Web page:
South Korea denies that Trump threatened Pyongyang with a preemptive strike

Donald Trump.
(Image credit: Chip Somodevilla/Getty Images)

President Trump's fraught rhetoric on North Korea took yet another turn Wednesday, after Reuters reported that the president backed off his recent aggression toward dictator Kim Jong Un in a phone call with South Korean President Moon Jae-in. In the conversation with Moon, Trump apparently rejected recent reports that he is debating launching a preemptive strike against North Korea, calling those rumors "completely wrong."

Reuters notes that Trump's alleged remarks were reported only via South Korea's post-call readout. The White House did not mention Trump's reported pacifism in its statement after the conversation, instead highlighting Trump's desire to solve the nuclear crisis on the Korean Peninsula through diplomacy with Kim "under the right circumstances."

Stories claiming Trump was exploring a preemptive strike against Kim's regime were published by The Telegraph, Yahoo News, and The Wall Street Journal all within three weeks of each other. All outlined the same basic premise: that the White House is considering a limited strike on North Korea, referred to as "the bloody-nose option."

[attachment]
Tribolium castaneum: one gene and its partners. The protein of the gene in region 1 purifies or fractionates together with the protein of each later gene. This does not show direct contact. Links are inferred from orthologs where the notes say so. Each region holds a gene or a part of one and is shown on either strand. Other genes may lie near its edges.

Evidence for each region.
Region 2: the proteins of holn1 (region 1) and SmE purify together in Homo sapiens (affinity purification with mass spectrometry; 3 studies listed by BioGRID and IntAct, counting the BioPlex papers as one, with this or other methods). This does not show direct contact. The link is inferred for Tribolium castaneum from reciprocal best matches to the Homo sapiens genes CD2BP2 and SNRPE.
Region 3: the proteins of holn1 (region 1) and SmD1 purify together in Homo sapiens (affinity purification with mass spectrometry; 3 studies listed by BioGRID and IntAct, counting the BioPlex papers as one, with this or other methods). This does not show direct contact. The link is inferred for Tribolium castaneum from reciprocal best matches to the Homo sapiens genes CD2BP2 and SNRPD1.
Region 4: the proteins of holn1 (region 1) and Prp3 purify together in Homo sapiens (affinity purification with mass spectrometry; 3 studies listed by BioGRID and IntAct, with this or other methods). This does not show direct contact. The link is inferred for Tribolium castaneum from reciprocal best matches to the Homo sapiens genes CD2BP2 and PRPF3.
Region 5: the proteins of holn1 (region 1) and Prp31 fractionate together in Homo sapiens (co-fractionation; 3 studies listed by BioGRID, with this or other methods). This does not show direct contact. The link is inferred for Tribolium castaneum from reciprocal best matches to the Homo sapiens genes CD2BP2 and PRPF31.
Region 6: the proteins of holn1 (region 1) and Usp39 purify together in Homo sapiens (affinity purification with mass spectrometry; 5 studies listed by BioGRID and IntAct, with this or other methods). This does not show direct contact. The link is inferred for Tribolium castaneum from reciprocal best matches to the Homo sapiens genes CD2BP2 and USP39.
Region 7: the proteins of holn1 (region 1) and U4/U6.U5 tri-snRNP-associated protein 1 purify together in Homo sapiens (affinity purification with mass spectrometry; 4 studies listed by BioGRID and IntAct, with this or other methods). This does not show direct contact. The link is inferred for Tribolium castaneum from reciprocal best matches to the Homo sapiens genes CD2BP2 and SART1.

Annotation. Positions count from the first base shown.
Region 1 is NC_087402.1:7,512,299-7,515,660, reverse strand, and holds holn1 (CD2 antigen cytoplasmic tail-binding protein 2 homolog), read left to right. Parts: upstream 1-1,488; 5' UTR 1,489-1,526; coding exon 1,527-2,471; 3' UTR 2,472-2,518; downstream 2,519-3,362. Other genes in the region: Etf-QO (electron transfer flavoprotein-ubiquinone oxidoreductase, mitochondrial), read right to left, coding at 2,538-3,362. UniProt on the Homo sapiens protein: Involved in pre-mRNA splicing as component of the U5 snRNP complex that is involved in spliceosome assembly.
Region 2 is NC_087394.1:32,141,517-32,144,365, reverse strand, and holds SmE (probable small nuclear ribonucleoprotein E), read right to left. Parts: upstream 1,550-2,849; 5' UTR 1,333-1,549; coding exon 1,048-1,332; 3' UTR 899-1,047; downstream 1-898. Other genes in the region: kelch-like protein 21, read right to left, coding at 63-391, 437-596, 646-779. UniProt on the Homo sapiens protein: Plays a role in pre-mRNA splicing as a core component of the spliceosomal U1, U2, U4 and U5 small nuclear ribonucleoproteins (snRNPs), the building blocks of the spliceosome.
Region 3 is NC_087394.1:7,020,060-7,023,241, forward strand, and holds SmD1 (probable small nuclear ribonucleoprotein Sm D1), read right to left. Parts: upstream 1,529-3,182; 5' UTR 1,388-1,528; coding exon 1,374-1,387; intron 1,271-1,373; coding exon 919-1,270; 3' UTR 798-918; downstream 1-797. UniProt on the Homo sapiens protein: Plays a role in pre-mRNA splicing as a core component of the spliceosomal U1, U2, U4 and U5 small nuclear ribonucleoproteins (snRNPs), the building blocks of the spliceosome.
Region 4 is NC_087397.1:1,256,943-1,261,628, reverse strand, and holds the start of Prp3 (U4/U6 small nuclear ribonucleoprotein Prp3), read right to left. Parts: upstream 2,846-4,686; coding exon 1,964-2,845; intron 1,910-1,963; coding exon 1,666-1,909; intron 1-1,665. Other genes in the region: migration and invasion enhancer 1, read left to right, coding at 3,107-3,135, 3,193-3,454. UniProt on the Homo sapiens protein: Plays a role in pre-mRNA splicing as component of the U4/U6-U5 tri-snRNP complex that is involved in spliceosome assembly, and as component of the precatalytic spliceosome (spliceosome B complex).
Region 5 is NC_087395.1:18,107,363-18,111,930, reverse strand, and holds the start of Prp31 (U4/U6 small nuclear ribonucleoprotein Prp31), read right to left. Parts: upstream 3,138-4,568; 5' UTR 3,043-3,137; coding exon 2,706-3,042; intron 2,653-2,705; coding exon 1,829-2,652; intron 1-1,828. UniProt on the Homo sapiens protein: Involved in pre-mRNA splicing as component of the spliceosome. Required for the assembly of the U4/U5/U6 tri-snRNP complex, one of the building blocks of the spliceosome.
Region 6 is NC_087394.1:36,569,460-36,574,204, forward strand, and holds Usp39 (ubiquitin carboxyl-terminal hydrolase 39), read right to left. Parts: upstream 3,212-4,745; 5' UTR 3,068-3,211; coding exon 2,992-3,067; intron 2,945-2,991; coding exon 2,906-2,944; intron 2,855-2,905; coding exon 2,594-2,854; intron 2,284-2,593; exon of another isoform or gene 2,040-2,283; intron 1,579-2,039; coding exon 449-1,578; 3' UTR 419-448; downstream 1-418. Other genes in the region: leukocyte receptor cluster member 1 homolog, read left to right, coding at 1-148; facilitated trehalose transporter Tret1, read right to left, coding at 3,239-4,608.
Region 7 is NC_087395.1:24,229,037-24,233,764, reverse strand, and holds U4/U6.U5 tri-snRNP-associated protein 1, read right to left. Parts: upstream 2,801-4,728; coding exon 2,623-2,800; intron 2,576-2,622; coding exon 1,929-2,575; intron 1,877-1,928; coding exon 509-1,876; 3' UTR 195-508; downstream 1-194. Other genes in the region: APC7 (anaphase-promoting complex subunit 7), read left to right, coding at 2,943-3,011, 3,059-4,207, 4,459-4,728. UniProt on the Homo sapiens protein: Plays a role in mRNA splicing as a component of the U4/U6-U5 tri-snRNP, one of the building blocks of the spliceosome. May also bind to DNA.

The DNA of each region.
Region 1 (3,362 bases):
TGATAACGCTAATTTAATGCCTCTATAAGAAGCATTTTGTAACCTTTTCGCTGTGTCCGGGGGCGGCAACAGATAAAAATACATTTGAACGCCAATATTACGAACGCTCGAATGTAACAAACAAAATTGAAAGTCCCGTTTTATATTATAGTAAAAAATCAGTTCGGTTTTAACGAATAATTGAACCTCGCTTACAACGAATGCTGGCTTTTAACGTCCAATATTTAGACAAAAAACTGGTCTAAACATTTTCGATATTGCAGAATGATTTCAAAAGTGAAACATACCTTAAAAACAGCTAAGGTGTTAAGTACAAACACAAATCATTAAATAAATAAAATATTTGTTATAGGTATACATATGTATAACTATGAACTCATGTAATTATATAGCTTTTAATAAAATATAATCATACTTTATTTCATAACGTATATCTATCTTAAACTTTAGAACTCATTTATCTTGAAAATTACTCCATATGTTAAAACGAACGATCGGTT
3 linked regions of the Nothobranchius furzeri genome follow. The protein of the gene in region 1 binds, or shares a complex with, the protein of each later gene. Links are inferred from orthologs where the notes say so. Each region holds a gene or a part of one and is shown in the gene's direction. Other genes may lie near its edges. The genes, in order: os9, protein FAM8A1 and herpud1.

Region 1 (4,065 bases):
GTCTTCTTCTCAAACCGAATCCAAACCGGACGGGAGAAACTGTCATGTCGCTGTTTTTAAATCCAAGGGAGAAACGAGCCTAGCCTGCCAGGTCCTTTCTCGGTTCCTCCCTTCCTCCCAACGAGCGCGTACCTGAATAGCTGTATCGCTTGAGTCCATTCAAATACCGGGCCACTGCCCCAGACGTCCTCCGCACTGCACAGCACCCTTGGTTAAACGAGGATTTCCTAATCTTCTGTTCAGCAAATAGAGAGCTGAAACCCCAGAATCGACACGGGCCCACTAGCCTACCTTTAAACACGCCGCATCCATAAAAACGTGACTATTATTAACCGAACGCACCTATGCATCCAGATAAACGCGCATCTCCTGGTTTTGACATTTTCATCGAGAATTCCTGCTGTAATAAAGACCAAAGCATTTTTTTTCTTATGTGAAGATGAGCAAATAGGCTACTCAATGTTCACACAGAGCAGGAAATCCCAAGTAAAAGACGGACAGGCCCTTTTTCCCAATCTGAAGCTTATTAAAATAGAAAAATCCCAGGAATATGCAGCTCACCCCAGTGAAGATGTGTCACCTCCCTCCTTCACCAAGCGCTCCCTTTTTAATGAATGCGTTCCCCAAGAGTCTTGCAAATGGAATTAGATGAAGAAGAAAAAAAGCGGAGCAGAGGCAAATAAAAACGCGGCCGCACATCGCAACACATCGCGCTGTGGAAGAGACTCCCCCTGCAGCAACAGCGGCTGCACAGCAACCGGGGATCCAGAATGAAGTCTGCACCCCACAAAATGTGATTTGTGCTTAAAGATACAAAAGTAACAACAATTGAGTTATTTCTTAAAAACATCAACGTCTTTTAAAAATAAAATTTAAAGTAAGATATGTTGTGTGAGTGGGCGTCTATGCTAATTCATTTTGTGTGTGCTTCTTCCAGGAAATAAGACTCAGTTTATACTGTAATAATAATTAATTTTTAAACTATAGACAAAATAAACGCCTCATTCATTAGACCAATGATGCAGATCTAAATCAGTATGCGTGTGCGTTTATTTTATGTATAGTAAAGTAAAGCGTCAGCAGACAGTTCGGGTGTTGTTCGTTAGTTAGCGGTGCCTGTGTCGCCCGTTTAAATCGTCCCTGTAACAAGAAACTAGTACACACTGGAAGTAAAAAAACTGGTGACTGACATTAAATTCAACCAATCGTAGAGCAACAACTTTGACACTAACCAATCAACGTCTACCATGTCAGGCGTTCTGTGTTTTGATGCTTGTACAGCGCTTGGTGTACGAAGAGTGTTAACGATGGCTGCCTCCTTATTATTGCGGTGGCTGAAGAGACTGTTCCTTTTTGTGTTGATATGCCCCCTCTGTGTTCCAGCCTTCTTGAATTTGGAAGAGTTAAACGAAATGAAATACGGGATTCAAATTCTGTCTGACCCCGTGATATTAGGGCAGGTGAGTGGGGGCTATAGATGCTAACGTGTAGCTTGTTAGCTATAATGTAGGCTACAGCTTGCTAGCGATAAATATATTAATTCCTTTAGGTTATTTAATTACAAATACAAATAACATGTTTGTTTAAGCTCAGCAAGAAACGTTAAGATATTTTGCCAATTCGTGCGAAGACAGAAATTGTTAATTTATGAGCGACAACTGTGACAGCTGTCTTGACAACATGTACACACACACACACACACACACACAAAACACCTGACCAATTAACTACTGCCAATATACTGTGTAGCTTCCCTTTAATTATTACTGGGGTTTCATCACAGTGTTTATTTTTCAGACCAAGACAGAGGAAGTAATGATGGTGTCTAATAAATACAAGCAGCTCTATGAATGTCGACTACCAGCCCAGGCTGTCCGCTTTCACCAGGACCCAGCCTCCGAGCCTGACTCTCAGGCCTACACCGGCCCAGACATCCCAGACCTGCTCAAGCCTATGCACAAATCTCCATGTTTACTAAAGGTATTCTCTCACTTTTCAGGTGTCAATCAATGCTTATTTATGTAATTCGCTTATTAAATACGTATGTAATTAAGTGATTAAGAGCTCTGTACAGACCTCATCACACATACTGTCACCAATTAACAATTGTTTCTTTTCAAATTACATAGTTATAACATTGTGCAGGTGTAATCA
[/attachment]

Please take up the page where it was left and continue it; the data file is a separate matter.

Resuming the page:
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The plan apparently hinged on the assumption that Kim would be in awe of America's military might and curtail his nuclear ambitions accordingly. The Journal's story, however, noted that some in the White House raised the possibility that Kim would overreact to any strike — and go to war in response.

Read more about the delicate dance between Trump and Kim here at The Week.

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